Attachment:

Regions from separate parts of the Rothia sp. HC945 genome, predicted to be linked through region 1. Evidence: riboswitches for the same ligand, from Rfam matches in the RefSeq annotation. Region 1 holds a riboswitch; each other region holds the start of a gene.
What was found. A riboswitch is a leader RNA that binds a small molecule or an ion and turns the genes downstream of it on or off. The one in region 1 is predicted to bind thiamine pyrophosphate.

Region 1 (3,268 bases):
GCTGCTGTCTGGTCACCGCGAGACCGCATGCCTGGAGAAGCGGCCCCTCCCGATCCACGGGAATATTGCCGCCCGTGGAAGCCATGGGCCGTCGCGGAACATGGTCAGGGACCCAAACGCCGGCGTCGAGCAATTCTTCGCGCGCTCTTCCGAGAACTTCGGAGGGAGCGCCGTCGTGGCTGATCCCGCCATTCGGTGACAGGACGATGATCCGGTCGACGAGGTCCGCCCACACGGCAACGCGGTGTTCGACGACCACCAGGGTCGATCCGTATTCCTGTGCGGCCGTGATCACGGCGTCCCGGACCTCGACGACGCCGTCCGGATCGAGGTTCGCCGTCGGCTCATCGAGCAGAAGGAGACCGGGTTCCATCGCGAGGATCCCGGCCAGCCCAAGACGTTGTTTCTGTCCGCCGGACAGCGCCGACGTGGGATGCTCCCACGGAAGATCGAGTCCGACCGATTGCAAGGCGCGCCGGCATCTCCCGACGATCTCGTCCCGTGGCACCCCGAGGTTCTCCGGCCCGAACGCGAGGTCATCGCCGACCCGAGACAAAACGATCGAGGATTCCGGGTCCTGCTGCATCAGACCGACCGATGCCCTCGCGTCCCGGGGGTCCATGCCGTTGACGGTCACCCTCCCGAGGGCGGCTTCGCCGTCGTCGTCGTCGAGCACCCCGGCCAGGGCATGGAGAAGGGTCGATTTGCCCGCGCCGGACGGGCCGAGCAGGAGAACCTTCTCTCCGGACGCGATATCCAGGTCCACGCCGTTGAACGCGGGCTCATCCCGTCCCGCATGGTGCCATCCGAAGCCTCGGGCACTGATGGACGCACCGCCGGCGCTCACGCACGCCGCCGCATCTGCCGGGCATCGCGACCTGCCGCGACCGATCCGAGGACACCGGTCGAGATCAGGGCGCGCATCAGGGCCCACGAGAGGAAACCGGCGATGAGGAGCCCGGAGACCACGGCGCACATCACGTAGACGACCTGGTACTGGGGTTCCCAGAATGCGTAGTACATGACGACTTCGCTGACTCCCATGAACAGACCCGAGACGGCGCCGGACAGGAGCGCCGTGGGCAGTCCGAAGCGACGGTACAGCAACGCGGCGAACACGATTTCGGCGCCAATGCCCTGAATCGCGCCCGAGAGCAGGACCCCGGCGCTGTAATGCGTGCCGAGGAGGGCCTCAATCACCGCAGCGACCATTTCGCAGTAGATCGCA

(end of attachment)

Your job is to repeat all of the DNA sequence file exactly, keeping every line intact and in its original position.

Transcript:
Regions from separate parts of the Rothia sp. HC945 genome, predicted to be linked through region 1. Evidence: riboswitches for the same ligand, from Rfam matches in the RefSeq annotation. Region 1 holds a riboswitch; each other region holds the start of a gene.
What was found. A riboswitch is a leader RNA that binds a small molecule or an ion and turns the genes downstream of it on or off. The one in region 1 is predicted to bind thiamine pyrophosphate.

Region 1 (3,268 bases):
GCTGCTGTCTGGTCACCGCGAGACCGCATGCCTGGAGAAGCGGCCCCTCCCGATCCACGGGAATATTGCCGCCCGTGGAAGCCATGGGCCGTCGCGGAACATGGTCAGGGACCCAAACGCCGGCGTCGAGCAATTCTTCGCGCGCTCTTCCGAGAACTTCGGAGGGAGCGCCGTCGTGGCTGATCCCGCCATTCGGTGACAGGACGATGATCCGGTCGACGAGGTCCGCCCACACGGCAACGCGGTGTTCGACGACCACCAGGGTCGATCCGTATTCCTGTGCGGCCGTGATCACGGCGTCCCGGACCTCGACGACGCCGTCCGGATCGAGGTTCGCCGTCGGCTCATCGAGCAGAAGGAGACCGGGTTCCATCGCGAGGATCCCGGCCAGCCCAAGACGTTGTTTCTGTCCGCCGGACAGCGCCGACGTGGGATGCTCCCACGGAAGATCGAGTCCGACCGATTGCAAGGCGCGCCGGCATCTCCCGACGATCTCGTCCCGTGGCACCCCGAGGTTCTCCGGCCCGAACGCGAGGTCATCGCCGACCCGAGACAAAACGATCGAGGATTCCGGGTCCTGCTGCATCAGACCGACCGATGCCCTCGCGTCCCGGGGGTCCATGCCGTTGACGGTCACCCTCCCGAGGGCGGCTTCGCCGTCGTCGTCGTCGAGCACCCCGGCCAGGGCATGGAGAAGGGTCGATTTGCCCGCGCCGGACGGGCCGAGCAGGAGAACCTTCTCTCCGGACGCGATATCCAGGTCCACGCCGTTGAACGCGGGCTCATCCCGTCCCGCATGGTGCCATCCGAAGCCTCGGGCACTGATGGACGCACCGCCGGCGCTCACGCACGCCGCCGCATCTGCCGGGCATCGCGACCTGCCGCGACCGATCCGAGGACACCGGTCGAGATCAGGGCGCGCATCAGGGCCCACGAGAGGAAACCGGCGATGAGGAGCCCGGAGACCACGGCGCACATCACGTAGACGACCTGGTACTGGGGTTCCCAGAATGCGTAGTACATGACGACTTCGCTGACTCCCATGAACAGACCCGAGACGGCGCCGGACAGGAGCGCCGTGGGCAGTCCGAAGCGACGGTACAGCAACGCGGCGAACACGATTTCGGCGCCAATGCCCTGAATCGCGCCCGAGAGCAGGACCCCGGCGCTGTAATGCGTGCCGAGGAGGGCCTCAATCACCGCAGCGACCATTTCGCAGTAGATCGCA